The federal budget will unlock at least $10 billion of new investment in renewable power projects, with states already lining up for the funding.
Energy Minister Chris Bowen confirmed on Wednesday the government’s commitment to a capacity investment scheme (CIS) for large-scale energy storage projects that are “both renewable and dispatchable”.
The scheme is intended to ensure households and businesses can count on renewable energy being available when they need it, locking in cheaper renewable energy regardless of future global energy shocks.
The scheme is “absolutely essential – unlocking billions of dollars of renewable energy investment and unlocking gigawatts of power”, Mr Bowen told an industry audience in Sydney.
The country’s energy ministers last December endorsed the $10 billion mechanism to underwrite long-term projects, after experts warned Australia could fall short on targets for a 82 per cent renewable electricity grid at the current pace of work.
“Rewiring the Nation is important for moving our energy grade to 82 per cent, but it’s not enough,” Mr Bowen told the Smart Energy Council conference.
Some have been calling for an energy storage target to accelerate the rollout of assets to support renewable generation, but the minister has resisted.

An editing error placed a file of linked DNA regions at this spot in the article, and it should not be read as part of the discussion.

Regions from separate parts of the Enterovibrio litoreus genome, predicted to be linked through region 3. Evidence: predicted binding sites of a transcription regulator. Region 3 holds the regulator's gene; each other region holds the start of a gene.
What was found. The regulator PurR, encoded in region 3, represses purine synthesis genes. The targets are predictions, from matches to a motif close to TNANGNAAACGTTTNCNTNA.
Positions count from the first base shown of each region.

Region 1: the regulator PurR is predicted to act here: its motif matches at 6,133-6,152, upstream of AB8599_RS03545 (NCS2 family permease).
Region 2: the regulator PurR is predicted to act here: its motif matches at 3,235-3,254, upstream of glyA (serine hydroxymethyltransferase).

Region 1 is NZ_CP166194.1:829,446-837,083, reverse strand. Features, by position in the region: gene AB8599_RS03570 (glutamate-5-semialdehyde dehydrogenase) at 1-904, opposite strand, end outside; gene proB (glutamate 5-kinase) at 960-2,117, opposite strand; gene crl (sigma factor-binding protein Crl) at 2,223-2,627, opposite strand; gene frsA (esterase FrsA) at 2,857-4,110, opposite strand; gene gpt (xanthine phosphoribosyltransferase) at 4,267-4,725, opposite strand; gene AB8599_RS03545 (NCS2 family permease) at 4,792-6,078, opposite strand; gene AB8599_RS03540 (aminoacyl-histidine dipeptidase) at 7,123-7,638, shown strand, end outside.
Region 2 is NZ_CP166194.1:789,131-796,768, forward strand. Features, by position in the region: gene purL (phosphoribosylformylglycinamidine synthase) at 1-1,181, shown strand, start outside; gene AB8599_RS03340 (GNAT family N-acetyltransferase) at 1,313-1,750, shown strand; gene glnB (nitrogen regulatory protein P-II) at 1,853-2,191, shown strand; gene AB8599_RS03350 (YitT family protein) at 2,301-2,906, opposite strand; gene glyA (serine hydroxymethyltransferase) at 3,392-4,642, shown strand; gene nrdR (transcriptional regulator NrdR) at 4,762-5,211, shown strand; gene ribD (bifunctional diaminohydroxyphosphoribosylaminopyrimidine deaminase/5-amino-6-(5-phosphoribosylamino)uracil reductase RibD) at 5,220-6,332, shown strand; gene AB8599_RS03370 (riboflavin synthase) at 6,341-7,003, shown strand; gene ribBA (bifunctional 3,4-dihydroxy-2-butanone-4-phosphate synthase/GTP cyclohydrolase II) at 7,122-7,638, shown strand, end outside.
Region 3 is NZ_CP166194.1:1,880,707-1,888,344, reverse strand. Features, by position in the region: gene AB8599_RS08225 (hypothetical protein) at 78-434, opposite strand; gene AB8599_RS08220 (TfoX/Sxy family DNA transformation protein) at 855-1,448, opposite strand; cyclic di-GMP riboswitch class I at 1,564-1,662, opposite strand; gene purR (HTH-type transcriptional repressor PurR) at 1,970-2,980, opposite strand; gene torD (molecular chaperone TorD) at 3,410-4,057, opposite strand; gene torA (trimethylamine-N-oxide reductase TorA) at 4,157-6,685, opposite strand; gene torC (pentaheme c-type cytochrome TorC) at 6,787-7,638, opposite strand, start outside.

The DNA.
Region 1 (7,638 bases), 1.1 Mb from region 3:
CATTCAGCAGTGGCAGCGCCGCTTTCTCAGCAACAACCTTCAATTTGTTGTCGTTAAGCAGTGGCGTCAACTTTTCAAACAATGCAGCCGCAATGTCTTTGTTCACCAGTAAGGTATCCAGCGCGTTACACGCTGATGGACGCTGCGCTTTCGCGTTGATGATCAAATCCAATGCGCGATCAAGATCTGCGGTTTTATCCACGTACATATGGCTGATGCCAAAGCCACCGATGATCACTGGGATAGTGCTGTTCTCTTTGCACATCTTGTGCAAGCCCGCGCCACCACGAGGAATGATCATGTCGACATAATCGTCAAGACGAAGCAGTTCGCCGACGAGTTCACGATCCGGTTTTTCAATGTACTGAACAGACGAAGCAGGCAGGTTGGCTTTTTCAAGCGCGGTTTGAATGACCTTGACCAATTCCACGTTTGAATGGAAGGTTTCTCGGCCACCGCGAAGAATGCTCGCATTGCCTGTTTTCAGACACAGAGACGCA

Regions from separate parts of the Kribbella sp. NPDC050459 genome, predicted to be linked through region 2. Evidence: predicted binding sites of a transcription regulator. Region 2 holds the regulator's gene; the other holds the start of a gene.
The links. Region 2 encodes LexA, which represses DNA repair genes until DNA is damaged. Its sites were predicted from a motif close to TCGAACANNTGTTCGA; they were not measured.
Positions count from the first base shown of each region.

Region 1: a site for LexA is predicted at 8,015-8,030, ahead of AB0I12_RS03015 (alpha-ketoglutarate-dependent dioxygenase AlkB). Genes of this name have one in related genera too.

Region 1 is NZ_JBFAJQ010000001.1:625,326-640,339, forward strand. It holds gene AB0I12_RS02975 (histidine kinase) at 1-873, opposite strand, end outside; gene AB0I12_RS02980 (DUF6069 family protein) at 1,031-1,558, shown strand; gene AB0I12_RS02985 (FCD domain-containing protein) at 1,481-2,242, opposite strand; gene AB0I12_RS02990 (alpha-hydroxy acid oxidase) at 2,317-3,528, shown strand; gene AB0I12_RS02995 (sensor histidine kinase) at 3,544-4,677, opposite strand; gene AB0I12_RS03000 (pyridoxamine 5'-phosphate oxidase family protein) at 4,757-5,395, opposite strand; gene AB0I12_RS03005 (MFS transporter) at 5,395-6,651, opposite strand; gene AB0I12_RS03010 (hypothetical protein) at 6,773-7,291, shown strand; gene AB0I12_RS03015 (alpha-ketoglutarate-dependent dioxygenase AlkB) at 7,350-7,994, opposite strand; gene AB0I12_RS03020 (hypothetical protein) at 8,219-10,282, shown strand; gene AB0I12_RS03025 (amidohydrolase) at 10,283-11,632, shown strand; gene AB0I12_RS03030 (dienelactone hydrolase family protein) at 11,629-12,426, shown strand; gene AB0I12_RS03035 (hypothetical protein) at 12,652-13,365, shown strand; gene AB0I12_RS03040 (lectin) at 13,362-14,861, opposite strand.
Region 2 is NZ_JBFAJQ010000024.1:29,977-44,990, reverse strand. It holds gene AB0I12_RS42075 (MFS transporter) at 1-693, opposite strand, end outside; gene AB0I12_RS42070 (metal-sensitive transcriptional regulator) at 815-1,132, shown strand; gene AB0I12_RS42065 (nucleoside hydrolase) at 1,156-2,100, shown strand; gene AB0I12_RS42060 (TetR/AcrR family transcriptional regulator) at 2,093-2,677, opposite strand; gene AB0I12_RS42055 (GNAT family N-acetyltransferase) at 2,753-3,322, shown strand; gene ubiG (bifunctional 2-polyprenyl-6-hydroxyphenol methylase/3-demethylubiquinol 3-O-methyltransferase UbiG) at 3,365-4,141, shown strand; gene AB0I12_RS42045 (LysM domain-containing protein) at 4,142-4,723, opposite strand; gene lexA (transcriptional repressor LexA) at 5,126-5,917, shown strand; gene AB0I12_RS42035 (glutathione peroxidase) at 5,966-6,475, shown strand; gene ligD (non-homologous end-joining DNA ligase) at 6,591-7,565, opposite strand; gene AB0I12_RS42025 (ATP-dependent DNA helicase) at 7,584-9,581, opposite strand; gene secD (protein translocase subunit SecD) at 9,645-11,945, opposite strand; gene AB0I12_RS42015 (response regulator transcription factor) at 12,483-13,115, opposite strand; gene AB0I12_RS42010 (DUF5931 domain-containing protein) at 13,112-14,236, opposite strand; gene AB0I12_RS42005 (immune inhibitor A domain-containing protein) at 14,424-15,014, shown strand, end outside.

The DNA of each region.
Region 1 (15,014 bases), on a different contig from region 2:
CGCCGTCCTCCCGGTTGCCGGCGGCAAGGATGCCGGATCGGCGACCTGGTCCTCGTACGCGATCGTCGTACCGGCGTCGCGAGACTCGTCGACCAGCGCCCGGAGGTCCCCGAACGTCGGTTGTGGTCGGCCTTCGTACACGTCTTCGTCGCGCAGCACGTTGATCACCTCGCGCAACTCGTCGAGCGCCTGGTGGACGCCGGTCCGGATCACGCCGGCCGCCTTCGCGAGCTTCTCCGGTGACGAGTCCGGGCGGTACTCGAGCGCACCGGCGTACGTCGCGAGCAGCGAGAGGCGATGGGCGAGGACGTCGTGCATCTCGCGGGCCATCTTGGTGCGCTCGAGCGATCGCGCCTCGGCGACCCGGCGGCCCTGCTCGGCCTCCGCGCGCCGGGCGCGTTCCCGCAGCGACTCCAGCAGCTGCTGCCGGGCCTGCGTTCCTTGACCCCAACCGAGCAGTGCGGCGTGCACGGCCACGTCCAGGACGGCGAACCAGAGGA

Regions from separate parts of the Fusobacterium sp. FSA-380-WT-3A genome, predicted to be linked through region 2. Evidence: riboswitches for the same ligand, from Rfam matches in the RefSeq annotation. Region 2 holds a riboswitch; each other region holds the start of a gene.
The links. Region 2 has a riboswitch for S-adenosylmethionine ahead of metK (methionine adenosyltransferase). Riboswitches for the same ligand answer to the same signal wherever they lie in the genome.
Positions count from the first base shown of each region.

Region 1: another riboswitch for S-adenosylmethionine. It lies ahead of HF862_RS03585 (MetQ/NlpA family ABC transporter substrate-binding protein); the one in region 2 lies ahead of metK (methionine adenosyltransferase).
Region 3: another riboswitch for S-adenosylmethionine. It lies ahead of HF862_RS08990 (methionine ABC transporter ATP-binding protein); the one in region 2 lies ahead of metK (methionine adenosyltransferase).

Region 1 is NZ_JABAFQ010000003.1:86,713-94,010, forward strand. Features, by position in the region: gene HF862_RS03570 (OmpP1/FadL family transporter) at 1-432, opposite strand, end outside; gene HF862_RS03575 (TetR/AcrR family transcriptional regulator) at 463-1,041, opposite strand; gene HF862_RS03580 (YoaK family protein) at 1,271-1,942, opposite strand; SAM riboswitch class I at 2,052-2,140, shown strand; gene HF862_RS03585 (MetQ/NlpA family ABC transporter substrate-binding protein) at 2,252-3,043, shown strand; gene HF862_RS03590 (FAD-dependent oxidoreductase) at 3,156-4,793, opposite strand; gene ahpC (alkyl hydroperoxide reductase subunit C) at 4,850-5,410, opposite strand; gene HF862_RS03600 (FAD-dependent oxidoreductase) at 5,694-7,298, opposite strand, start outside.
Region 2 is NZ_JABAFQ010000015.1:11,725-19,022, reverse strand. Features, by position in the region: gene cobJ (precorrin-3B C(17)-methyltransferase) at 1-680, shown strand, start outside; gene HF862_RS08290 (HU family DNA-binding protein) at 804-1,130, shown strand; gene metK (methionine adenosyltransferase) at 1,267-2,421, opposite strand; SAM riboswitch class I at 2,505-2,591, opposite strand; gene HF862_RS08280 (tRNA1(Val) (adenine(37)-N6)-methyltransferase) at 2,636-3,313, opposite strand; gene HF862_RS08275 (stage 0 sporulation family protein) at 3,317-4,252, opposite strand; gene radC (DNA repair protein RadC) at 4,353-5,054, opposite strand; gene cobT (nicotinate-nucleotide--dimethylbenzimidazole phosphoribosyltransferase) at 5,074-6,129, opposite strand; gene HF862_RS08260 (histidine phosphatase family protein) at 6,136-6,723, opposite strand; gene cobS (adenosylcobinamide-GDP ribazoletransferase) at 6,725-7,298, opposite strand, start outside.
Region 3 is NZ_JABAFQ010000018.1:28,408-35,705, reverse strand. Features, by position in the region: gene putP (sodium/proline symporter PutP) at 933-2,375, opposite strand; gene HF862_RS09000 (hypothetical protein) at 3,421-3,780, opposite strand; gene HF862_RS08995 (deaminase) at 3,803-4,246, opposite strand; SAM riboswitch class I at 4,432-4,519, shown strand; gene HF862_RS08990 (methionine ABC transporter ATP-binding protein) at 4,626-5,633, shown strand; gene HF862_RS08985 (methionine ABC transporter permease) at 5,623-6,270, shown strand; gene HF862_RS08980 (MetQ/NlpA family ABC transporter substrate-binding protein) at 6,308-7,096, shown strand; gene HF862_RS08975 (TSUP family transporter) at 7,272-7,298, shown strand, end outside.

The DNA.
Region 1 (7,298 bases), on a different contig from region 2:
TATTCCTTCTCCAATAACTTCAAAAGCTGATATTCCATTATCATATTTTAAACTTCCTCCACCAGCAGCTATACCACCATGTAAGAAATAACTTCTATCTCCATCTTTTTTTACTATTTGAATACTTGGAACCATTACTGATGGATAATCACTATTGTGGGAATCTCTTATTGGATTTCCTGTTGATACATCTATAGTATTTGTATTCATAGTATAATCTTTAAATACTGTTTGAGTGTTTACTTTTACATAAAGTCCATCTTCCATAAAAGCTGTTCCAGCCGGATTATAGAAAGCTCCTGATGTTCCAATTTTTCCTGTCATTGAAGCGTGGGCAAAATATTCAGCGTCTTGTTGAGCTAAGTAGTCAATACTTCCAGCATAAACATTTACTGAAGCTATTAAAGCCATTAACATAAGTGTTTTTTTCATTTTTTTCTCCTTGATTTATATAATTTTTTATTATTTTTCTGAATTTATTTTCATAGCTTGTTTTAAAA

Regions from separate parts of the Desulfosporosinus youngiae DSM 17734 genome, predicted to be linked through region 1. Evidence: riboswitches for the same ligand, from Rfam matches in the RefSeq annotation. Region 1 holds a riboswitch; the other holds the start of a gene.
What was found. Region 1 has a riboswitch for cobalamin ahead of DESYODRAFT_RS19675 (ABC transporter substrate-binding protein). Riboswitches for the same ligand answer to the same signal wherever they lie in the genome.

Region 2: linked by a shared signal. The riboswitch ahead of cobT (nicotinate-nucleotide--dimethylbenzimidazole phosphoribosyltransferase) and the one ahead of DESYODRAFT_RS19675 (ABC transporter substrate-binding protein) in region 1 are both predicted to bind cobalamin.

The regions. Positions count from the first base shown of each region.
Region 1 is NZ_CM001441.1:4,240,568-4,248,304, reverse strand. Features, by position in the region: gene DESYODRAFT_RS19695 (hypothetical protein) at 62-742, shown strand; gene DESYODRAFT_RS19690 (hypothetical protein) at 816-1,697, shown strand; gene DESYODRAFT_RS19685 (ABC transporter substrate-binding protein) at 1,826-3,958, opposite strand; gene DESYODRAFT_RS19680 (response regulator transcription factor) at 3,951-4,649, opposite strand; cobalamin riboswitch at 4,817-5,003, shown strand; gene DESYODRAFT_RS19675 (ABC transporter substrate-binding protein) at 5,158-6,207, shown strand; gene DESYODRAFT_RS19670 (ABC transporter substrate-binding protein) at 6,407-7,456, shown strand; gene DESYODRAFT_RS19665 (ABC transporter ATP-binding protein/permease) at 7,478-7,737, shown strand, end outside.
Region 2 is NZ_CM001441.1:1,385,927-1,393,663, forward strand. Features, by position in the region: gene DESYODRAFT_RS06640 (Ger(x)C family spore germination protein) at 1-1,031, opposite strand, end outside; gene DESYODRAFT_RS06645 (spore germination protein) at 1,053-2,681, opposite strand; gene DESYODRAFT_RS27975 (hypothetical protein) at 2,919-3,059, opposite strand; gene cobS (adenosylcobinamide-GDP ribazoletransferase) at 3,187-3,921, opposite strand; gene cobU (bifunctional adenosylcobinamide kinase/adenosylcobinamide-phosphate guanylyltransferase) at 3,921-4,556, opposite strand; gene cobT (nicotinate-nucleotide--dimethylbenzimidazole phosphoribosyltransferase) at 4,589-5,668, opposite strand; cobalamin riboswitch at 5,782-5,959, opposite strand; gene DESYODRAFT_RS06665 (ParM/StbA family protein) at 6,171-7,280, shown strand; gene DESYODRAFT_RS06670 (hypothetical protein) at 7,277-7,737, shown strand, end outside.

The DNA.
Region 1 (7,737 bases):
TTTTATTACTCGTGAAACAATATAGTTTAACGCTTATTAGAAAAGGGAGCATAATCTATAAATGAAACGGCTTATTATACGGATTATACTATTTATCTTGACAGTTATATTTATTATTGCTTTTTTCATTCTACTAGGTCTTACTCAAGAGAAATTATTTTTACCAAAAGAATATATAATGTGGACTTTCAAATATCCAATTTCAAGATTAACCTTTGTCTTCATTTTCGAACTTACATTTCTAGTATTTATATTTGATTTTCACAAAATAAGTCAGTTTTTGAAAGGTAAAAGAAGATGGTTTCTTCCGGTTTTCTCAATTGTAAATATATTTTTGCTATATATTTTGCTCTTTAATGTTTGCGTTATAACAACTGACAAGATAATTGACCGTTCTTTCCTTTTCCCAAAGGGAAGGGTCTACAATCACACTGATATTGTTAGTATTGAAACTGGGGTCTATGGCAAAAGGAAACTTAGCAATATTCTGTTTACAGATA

“The capacity investment mechanism is key to providing that stable and certain environment for investment in dispatchable renewable energy,” he said.
Dispatchable energy includes generation or storage that can increase or decrease as required by market operators.
“By insisting that investments under the capacity investment scheme will be both renewable and dispatchable – it can’t be one or the other, you’ve got to be both – we are ensuring that the investment occurs (in both),” he said.
There would be more in next Tuesday’s budget, and there had already been “very productive conversations with state ministers who will be first cabs off the rank”, he added.
Going jurisdiction by jurisdiction, the first auctions under the mechanism will occur later this year.
Heidi Douglas, national director of Solar Citizens, welcomed the support in the upcoming budget for large-scale renewable storage and for households to replace gas with electric appliances.
“Household electrification is not just a big win for the environment, it is a big win for reducing household costs and the cost of living pressure from rising electricity and gas bills,” she said.
But Ms Douglas said a renewable energy storage target is essential or the minister’s goal of 60 million more home solar systems in the next seven years – with battery storage – won’t be met.
The CIS will complement rather than overlap existing state schemes such as the NSW Electricity Infrastructure Roadmap, and will not alter competitive tenders already under way.
There will also be an energy support package for households in the budget, and $314 million in tax breaks already announced for small businesses that electrify during the 2023/24 financial year.
(Australian Associated Press)